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Charitable Income Tax Deductions: The Rockefeller Edition

March 29, 2017

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Billionaire David Rockefeller passed away this week at the age of 101.  According to Forbes magazine, during his lifetime, the well-known philanthropist gave away nearly $2 billion.

In light of this newsworthy charitable donation, we thought now would be a good time to remind everyone of some of the basic income tax deductions available for gifts to charities.

Section 170 of the Internal Revenue Code (the “Code”) governs income tax deductions for charitable contributions. In the case of an individual making a cash gift to a Section 501(c)(3) organization classified as a “public charity” (such as churches, schools, hospitals, and governmental units), the gift is deductible for federal income tax purposes so long as the aggregate gifts do not exceed fifty percent (50%) of the taxpayer’s adjusted gross income (“AGI”) for the taxable year.

In the case of a contribution of capital gain property to a public charity, a taxpayer can only deduct

Review of Income Tax Deduction Rules for Charitable Gifts

August 22, 2016

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People.com is reporting that Amber Heard, who received a $7 million settlement in her divorce from Johnny Depp this week, is donating the entire $7 million settlement to charities with “a particular focus to stop violence against women” as well as the Children’s Hospital of Los Angeles.

In light of this newsworthy charitable donation, we thought now would be a good time to remind everyone of some of the basic income tax deductions available for gifts to charities.

Section 170 of the Internal Revenue Code (the “Code”) governs income tax deductions for charitable contributions. In the case of an individual making a cash gift to a Section 501(c)(3) organization classified as a “public charity” (such as churches, schools, hospitals, and governmental units), the gift is deductible for federal income tax purposes so long as the aggregate gifts do not exceed fifty percent (50%) of the taxpayer’s adjusted gross income (“AGI”) for the

Treasury Green Book Proposals — Private Foundations

March 8, 2016

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The Department of the Treasury has released the Treasury Green Book  for Fiscal Year 2017, which provides explanations of the President’s budget proposals.  One such proposal (remember…these are just proposals, not actual changes in the law) that may affect your estate planning, if passed, is found on page 240 of the Green Book and is re-printed here for your convenience:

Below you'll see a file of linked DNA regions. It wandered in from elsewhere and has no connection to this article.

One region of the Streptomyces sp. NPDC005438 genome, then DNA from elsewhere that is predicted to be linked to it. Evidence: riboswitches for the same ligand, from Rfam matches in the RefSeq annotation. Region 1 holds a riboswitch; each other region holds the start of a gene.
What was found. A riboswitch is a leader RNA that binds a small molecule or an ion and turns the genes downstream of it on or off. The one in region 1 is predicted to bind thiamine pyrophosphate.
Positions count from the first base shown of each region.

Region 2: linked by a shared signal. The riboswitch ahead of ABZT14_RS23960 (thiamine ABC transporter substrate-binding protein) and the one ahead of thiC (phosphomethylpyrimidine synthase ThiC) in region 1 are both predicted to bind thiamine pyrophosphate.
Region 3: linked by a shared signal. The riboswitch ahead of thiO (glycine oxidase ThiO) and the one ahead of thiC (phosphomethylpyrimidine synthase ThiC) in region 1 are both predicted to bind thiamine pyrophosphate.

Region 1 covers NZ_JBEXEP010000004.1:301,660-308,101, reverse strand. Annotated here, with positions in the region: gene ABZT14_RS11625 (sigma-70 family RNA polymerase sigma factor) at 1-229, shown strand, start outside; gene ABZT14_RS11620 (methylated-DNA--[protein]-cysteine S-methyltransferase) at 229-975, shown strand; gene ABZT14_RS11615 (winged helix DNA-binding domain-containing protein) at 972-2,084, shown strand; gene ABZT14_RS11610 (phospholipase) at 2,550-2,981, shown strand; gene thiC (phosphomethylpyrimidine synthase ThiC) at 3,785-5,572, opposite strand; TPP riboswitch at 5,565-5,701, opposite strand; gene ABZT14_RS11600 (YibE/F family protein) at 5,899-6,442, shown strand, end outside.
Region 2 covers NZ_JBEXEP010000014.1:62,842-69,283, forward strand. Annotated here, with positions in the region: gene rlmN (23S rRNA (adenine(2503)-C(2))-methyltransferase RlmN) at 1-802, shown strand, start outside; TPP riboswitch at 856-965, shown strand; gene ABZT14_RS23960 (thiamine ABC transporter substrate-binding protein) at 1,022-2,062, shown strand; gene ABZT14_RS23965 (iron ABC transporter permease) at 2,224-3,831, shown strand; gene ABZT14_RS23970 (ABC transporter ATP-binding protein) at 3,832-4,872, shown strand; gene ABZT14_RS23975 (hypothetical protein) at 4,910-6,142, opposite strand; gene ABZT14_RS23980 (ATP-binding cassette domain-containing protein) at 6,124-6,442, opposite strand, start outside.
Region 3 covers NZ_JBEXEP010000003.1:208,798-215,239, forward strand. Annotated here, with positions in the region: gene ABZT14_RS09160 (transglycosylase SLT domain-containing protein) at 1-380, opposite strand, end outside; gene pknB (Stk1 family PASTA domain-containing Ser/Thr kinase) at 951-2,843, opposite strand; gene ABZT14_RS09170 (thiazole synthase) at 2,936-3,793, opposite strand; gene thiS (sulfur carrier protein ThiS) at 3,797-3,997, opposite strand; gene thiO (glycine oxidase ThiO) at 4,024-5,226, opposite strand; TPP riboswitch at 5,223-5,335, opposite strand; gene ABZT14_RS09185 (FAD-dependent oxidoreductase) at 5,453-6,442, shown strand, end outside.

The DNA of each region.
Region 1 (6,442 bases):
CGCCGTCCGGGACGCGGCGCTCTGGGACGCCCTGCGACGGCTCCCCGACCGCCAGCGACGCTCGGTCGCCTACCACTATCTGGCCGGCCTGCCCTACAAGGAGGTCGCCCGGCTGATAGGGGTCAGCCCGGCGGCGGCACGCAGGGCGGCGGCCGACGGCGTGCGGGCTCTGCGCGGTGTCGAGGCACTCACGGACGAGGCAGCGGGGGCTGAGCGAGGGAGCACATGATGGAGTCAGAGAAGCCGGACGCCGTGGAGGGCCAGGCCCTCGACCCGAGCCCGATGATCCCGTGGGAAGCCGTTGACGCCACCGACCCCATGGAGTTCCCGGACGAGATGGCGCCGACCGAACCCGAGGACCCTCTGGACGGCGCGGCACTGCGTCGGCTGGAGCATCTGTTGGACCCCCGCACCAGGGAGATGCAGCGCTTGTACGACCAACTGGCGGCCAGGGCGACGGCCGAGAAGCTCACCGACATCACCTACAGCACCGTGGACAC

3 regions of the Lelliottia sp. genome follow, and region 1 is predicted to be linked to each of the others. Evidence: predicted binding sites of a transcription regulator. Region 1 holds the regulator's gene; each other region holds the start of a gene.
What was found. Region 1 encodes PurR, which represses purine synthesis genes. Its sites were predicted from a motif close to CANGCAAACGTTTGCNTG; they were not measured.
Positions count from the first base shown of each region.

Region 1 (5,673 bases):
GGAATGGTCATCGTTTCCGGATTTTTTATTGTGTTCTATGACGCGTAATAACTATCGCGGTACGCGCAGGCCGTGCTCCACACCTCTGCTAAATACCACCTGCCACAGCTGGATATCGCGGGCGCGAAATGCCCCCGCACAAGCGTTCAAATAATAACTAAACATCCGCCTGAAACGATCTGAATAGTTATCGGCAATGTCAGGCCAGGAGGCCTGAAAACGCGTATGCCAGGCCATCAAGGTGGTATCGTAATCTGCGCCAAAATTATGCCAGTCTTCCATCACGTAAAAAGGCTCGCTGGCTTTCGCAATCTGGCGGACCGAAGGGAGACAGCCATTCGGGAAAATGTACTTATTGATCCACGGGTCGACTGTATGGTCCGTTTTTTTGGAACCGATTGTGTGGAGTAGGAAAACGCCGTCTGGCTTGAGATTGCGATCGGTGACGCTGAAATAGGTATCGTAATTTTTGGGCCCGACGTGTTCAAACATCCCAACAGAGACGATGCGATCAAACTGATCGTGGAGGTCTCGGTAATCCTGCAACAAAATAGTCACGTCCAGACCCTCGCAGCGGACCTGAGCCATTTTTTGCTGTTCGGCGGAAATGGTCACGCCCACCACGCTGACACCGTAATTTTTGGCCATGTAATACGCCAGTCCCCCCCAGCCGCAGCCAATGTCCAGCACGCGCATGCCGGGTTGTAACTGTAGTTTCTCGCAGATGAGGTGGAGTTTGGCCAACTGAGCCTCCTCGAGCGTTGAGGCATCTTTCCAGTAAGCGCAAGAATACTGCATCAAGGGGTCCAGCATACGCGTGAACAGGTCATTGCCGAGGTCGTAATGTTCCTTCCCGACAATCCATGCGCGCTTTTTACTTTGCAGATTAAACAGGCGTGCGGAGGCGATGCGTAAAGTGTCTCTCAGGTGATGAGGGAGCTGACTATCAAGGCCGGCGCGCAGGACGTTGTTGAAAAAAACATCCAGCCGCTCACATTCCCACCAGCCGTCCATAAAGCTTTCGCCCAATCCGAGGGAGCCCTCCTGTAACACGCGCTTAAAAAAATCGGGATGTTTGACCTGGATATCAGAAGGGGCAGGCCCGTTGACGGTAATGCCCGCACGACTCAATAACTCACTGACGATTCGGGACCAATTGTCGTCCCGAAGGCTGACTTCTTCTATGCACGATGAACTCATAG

REFORM EXCISE TAX BASED ON INVESTMENT INCOME OF PRIVATE FOUNDATIONS

Current Law

Private foundations that are exempt from Federal income tax generally are subject to a two percent excise tax on their net investment income. The excise tax rate is reduced to one percent in any year in which the foundation’s distributions for charitable purposes exceed the average level of the foundation’s charitable distributions over the five preceding taxable years (with certain adjustments). Private foundations that are not exempt from Federal income tax, including certain charitable trusts, must pay an excise tax equal

Bryan Cave Trusts and Estates Practice Receives National and Metropolitan First Tier Rankings by U.S. News & World Report

November 19, 2014

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U.S. News and Best Lawyers have joined to rank more than 12,000 firms in the U.S. in 120 practice areas in 174 metropolitan areas and 8 states.

Bryan Cave’s Trust and Estates Practice Group (“Private Client CSG”) received National First Tier Ranking and the Atlanta, Kansas City, Orange County, and St. Louis offices all received First Tier Rankings in metropolitan cities.